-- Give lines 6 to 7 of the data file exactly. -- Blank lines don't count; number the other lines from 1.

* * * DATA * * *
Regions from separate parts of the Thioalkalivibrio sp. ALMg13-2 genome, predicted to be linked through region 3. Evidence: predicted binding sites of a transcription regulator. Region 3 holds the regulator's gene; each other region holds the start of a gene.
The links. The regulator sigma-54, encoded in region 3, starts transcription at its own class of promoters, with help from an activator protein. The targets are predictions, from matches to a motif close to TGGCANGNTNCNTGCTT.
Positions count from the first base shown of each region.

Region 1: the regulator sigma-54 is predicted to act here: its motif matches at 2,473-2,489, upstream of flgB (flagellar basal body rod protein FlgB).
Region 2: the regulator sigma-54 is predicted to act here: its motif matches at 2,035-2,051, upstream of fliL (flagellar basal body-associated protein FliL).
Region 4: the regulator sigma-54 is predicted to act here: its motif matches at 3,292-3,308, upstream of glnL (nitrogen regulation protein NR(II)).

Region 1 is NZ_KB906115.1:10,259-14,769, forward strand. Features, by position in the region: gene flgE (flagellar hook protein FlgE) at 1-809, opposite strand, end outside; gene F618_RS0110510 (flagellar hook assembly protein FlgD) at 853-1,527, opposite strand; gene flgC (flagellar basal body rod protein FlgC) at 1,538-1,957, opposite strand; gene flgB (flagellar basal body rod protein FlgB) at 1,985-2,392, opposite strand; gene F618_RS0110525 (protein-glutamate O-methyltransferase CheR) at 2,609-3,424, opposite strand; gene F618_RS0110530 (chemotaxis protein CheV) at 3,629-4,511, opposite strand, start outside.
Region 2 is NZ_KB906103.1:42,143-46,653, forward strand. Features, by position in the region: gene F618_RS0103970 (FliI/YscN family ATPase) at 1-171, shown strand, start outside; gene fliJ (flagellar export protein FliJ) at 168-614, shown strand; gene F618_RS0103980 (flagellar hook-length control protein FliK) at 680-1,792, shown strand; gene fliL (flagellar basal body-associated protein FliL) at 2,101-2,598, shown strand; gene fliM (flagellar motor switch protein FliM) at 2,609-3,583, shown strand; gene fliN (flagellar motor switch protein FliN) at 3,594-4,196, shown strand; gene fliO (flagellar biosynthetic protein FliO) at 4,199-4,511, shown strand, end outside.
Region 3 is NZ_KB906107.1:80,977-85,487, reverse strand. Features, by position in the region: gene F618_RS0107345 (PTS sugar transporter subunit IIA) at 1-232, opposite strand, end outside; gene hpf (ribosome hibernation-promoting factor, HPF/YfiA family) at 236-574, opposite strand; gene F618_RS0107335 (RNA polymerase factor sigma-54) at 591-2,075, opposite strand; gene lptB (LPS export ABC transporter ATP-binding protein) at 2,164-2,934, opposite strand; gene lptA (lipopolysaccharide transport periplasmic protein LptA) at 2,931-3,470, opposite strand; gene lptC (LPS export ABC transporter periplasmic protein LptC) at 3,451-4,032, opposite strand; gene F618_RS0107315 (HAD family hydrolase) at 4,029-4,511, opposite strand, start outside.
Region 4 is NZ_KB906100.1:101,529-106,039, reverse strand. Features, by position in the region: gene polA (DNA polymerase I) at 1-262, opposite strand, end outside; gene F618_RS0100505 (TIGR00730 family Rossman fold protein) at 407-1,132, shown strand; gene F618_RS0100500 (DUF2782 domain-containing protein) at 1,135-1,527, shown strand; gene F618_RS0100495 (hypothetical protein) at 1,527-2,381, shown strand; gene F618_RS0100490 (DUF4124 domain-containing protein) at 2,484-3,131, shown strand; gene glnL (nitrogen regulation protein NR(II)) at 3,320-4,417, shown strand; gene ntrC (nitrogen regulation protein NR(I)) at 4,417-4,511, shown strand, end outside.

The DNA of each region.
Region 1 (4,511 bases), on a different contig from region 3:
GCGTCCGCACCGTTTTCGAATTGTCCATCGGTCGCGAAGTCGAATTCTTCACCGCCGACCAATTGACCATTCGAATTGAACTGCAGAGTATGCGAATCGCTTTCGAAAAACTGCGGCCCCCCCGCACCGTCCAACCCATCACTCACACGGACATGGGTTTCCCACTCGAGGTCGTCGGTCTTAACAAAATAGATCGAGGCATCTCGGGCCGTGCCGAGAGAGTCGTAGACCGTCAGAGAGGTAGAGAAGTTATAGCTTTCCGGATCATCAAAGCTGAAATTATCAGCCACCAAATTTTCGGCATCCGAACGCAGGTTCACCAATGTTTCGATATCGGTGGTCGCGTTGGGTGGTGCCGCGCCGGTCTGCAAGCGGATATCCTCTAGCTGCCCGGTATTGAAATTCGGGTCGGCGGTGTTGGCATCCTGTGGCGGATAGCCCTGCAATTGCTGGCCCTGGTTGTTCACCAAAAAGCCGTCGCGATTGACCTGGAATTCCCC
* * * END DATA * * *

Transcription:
Region 4: the regulator sigma-54 is predicted to act here: its motif matches at 3,292-3,308, upstream of glnL (nitrogen regulation protein NR(II)).

Region 1 is NZ_KB906115.1:10,259-14,769, forward strand. Features, by position in the region: gene flgE (flagellar hook protein FlgE) at 1-809, opposite strand, end outside; gene F618_RS0110510 (flagellar hook assembly protein FlgD) at 853-1,527, opposite strand; gene flgC (flagellar basal body rod protein FlgC) at 1,538-1,957, opposite strand; gene flgB (flagellar basal body rod protein FlgB) at 1,985-2,392, opposite strand; gene F618_RS0110525 (protein-glutamate O-methyltransferase CheR) at 2,609-3,424, opposite strand; gene F618_RS0110530 (chemotaxis protein CheV) at 3,629-4,511, opposite strand, start outside.